On today's BradCast, we continue to catch up with a few of our favorite progressive journalists as the year grinds down. And, yes, there are still a few things to celebrate before Christmas. [Audio link to full show is posted below this summary.]
This week, unionized Kellogg's workers in four states --- Michigan, Nebraska, Pennsylvania and Tennessee --- approved a new five-year contract after a long, 11-week strike. The corporate cereal behemoth had recently threatened to replace the strikers with new, permanent (scab) workers. But, according to members of the Bakery, Confectionery, Tobacco Workers and Grain Millers (BCTGM) International Union, the loud support of lawmakers, including the President of the United States and members of his Administration, Sen. Bernie Sanders, as well as state and local officials in Michigan and elsewhere, buoyed their resolve to keep going. And it worked! The BCTGM President noted this week that the new contract includes wage increases, cost-of-living adjustments, expanded health and retirement benefits and "does not include any concessions."
The victory for 1,400 workers, at a company which touted its workers just last year, during the darkest days of the pandemic, as "essential workers helping to feed the nation," was one of several for unionized labor this year. Our guest today, author and longtime progressive journalist JOHN NICHOLS of The Nation and Madison, Wisconsin's Capitol Times, joins us to help explain why.
"What's happened again and again" this year at companies like Kellogg's, John Deere and elsewhere, Nichols explains, "is that initially, the company bargains in the old-fashioned way. 'We're going to be tough with you...We'll permanently replace you.' All the old tricks." But, in a labor market with very low unemployment, where it is now difficult to find skilled workers or those willing to work in difficult, often dangerous conditions for low pay and benefits, "it's not going to work in this situation. The end result is the companies blinked."
But we've got much more than just the rise of labor in 2021 to catch up on with Nichols today in a lively, wide-ranging conversation on that...
- on how the Protecting the Right to Organize (PRO) Act would help a broad swath of workers across the country;
- on Joe Manchin and the (theoretical) death of Biden's Build Back Better Act and what the West Virginia Democratic Senator's betrayal to his own party and his own constituents may mean for the future of the filibuster and federal voting rights legislation;
- on Nichols' fascinating new article for The Nation on the FBI's weird scrutiny of It's a Wonderful Life as a Communist tool back in the 1950s (they thought it made Mr. Potter --- and capitalism --- look bad);
- and on his upcoming new book calling for accountability --- akin to that which came out of FDR's Pecora Commission following the Great Depression --- for Coronavirus Criminals and Pandemic Profiteers. "In every chapter in the book," Nichols explains, "I find individuals who died, and I track through the cabinet members, the judges, the CEOs, whoever, who could have taken actions that would have let that person live."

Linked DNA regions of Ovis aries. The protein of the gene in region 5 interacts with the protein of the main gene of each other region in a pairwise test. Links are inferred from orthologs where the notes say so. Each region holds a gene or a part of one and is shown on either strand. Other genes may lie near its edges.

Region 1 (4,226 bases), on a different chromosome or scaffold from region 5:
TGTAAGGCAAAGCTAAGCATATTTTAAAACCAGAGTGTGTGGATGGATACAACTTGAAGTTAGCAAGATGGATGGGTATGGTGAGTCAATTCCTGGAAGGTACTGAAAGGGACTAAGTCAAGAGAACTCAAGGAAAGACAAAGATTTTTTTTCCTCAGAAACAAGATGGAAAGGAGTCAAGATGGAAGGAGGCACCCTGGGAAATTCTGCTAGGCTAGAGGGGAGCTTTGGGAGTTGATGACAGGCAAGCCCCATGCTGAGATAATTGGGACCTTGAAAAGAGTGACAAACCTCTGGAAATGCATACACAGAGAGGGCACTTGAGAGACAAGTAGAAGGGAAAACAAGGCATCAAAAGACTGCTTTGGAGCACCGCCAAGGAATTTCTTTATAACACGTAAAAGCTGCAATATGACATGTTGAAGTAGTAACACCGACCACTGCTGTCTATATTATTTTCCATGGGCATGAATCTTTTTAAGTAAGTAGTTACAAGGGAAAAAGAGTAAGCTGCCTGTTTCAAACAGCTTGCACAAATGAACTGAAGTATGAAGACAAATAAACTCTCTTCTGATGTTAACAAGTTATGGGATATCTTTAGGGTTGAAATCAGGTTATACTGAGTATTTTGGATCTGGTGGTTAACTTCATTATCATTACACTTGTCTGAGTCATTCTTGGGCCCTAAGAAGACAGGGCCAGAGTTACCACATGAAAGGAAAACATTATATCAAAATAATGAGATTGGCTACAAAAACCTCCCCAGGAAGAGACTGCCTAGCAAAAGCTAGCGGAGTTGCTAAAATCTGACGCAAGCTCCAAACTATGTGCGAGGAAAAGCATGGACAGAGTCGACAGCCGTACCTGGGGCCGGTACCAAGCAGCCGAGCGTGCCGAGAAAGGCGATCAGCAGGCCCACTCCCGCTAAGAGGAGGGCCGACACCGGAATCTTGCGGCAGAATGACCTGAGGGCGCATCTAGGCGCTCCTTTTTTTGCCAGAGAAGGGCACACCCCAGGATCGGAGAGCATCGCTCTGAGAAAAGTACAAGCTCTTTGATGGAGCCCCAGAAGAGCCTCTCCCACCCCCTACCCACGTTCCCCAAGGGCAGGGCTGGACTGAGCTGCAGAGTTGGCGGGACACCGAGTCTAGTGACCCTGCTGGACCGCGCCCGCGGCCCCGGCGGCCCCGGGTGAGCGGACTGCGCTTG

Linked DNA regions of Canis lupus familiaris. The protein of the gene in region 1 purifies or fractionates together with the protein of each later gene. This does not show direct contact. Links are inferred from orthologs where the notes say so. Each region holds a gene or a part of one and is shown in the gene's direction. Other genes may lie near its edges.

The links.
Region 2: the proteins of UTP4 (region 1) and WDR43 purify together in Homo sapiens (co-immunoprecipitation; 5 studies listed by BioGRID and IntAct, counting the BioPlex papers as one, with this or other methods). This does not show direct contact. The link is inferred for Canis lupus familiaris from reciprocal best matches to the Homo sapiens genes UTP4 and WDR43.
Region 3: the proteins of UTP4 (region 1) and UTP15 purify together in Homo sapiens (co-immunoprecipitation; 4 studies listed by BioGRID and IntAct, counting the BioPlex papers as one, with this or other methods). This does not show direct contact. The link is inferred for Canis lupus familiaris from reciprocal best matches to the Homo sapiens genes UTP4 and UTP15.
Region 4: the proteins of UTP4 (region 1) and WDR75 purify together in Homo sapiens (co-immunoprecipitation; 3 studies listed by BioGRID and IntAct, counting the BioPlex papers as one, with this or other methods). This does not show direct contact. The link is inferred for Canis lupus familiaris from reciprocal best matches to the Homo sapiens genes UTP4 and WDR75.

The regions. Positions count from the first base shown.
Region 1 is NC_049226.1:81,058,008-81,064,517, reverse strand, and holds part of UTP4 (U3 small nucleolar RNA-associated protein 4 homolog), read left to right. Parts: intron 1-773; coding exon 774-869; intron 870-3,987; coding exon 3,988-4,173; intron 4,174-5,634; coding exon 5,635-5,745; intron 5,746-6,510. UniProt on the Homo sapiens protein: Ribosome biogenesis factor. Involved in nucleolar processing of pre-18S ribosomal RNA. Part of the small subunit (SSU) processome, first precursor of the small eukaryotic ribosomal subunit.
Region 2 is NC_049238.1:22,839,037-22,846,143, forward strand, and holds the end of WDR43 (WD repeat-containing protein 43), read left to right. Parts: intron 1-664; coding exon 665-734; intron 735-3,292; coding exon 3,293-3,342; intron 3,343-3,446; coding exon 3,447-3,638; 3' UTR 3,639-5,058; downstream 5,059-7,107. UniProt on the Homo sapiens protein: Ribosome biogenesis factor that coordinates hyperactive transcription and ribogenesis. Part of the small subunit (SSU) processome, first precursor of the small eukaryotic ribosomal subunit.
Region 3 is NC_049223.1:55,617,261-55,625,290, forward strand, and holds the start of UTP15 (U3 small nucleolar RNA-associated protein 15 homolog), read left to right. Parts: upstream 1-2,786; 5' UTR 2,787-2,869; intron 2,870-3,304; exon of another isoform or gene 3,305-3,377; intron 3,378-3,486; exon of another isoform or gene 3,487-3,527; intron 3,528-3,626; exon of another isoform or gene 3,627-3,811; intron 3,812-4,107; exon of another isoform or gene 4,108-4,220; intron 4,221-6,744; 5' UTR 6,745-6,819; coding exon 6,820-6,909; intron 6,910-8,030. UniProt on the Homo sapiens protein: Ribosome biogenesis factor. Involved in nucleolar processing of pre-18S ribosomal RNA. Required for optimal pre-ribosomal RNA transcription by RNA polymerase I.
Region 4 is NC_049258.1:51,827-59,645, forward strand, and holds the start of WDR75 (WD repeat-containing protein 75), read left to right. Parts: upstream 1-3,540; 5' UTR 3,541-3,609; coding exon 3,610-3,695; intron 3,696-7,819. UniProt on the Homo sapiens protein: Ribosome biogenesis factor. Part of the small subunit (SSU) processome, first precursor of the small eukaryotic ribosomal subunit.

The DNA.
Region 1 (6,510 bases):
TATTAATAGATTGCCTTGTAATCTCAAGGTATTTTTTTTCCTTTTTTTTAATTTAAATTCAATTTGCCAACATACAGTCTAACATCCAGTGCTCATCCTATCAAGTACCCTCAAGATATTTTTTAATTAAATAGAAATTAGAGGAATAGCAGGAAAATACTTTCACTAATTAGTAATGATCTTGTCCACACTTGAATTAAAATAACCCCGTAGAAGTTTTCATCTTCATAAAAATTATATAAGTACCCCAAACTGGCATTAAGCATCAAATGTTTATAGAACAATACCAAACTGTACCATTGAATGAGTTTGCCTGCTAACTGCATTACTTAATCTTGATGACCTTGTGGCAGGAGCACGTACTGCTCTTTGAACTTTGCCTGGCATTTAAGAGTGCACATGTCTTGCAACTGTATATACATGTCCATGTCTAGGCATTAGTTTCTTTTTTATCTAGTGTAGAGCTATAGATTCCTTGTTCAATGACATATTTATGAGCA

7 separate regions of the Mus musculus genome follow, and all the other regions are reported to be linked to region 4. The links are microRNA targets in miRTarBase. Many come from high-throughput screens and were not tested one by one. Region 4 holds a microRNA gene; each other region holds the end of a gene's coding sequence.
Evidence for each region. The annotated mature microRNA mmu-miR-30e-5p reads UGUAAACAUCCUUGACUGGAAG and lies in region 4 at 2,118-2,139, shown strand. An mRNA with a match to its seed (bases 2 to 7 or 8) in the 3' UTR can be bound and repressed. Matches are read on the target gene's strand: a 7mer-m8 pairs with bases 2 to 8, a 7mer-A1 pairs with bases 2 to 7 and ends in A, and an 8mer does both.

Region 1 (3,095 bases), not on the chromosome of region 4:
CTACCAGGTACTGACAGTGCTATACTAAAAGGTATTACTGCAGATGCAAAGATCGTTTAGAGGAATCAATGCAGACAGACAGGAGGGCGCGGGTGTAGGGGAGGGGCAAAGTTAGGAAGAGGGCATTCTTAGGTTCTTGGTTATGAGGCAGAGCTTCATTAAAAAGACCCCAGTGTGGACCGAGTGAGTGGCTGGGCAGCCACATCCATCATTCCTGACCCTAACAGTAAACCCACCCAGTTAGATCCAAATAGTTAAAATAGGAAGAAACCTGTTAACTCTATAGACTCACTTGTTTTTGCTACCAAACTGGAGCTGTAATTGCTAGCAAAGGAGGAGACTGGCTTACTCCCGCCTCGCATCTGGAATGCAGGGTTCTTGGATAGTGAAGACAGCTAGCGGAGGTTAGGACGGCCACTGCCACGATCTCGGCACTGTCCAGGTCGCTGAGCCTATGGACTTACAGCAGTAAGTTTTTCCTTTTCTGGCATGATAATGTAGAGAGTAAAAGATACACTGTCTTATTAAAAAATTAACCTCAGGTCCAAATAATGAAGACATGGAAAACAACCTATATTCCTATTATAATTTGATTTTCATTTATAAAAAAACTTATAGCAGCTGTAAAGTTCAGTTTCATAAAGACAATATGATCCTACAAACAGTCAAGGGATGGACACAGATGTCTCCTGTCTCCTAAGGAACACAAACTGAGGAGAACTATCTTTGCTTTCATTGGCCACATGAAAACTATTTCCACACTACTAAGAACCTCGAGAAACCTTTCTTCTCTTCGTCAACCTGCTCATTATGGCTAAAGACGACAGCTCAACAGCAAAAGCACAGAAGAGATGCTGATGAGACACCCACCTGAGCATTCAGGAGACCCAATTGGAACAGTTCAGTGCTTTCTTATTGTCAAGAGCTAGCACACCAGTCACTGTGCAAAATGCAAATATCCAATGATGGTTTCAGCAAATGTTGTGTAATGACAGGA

That's just a taste. Tune in for much more today with the great Mr. Nichols!
Then, yes, in the spirit of the holidays (and, perhaps, in hopes that it may save even one life), we laud two Republicans today for (barely) doing the right thing this week. One is Congressman Tom Rice of South Carolina, who now says he regrets voting against Joe Biden's certification in two states following the Trump-incited attack on the U.S. Capitol on January 6th. ("There was a coward in that equation," Rice told Politico. "But it wasn’t Mike Pence.") And, perhaps most begrudgingly of all, we laud Trump himself for saying out loud during a wingnut interview this week: "The vaccine worked. But some people aren't taking it. The ones that get very sick and go to the hospital are the ones that don't take the vaccine. ... If you take the vaccine, you're protected. Look, the results of the vaccine are very good...People aren't dying when they take the vaccine."
Yes, the bar is admittedly very low at this point, but we've gotta start somewhere if we want to figure out how to repair this broken nation (and planet.)
Speaking of...the fine folks at ExxonMobil were apparently able to fit in one last disaster before year's end, with an explosion in the middle of the night at one of their refineries near Houston that injured four workers, three of whom were airlifted from the scene. The company downplayed the incident, as usual, describing it as "a fire occurred at our facility". The Houston County Sheriff's office described a "major industrial accident". We hope to learn more soon.
No room for that story today, however, in our final Green News Report of the year (we're standing down next week, Nicole Sandler will be filling in for us for most of it), as Desi Doyen joins us for a round-up of the disasters and successes in the environmental world in 2021, and much more...including one more victory for labor and union workers, as the Biden Administration mobilizes to rid the nation of millions of lead pipes...
(Snail mail support to "Brad Friedman, 7095 Hollywood Blvd., #594 Los Angeles, CA 90028" always welcome too!)